11. Gravatar of ssumner ssumner
    17. October 2019 at 08:34

    Phil, I agree that the US symbolism is a mistake, as it was in Tiananmen Square.

    Michael, You said:

    “I agree with your premise——the statement is fine.”

    But Christian says I’m an apologist for the CCP. How can it be “fine”.

    Seriously, I’m not at all surprised that the NBA botched this, even well informed Americans typically do not understand the HK issue. The US government recently botched the pullout from Syria, and they have thousands of experts. Why should we expect the NBA to understand foreign policy better than the Federal government?

    And there is no “moral compromise” in shopping at Walmart. Just good deals.

  12. Gravatar of Michael Rulle Michael Rulle
    17. October 2019 at 10:44

    Scott-For some reason, I viewed–and still do—the NBA story as a —-not a cautionary tale—-but representative of the kinds of conflicts we might see in the future with China, but larger in scale. Without doubt, the best that can happen is for the two biggest economies to compete without conflict—with free trade included. But what happens when certain beliefs/values come in stark opposition with each other? Capitalism, per se, does not care about such things. My vote is always for keeping the conflict at bay for as long as possible—subject to some crossover point. Clearly, we know by observation, that neither the Uyghurs nor Hong Kong make the cut. But—-we also have to push our beliefs outward—in the end it will be a battle of beliefs.But this NBA story gives us a small insight into what that entails.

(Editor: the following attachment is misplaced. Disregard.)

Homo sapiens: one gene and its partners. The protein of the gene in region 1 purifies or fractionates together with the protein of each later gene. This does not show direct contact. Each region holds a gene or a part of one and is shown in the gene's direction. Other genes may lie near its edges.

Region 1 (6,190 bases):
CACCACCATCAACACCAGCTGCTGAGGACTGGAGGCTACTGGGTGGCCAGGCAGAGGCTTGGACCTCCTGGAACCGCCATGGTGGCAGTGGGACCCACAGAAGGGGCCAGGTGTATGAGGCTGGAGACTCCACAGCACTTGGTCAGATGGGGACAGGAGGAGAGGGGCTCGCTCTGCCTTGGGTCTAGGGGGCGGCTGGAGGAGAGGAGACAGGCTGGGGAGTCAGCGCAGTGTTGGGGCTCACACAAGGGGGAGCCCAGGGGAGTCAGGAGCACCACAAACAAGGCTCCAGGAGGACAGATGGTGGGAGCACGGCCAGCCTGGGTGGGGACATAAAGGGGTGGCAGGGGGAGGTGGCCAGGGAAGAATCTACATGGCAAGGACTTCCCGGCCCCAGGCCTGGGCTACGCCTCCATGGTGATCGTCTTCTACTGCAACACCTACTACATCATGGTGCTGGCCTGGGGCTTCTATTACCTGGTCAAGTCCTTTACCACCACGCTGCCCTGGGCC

13. Gravatar of Lorenzo from Oz Lorenzo from Oz
    17. October 2019 at 14:27

    “Actually, I couldn’t care less what any celebrity says on any issue.”

    I hear you brother. Australia has been going through the most ridiculous public fuss because people apparently care about what a rugby player thinks about same-sex marriage. (Which is, of course, now the law in the land in Australia.)

    I’m gay and I think the fuss is ridiculous (to put it most calmly). Though it probably did help re-elect the Coalition Government.

    To put it less calmly, the underlying push seems to be a rather nasty creeping totalitarianism.

    BTW we got same sex marriage after a postal plebiscite.

    A two-thirds “Yes” vote and the PC brigade can’t just enjoy the victory, they have to be nasty winners.

  14. Gravatar of Lorenzo from Oz Lorenzo from Oz
    17. October 2019 at 14:30

    On Hong Kong, and speaking as a medievalist, it is clearly supposed to operate as, effectively a free city with its own charter. Something that has lots of history in medieval Europe. And no historical precedent in China whatsoever.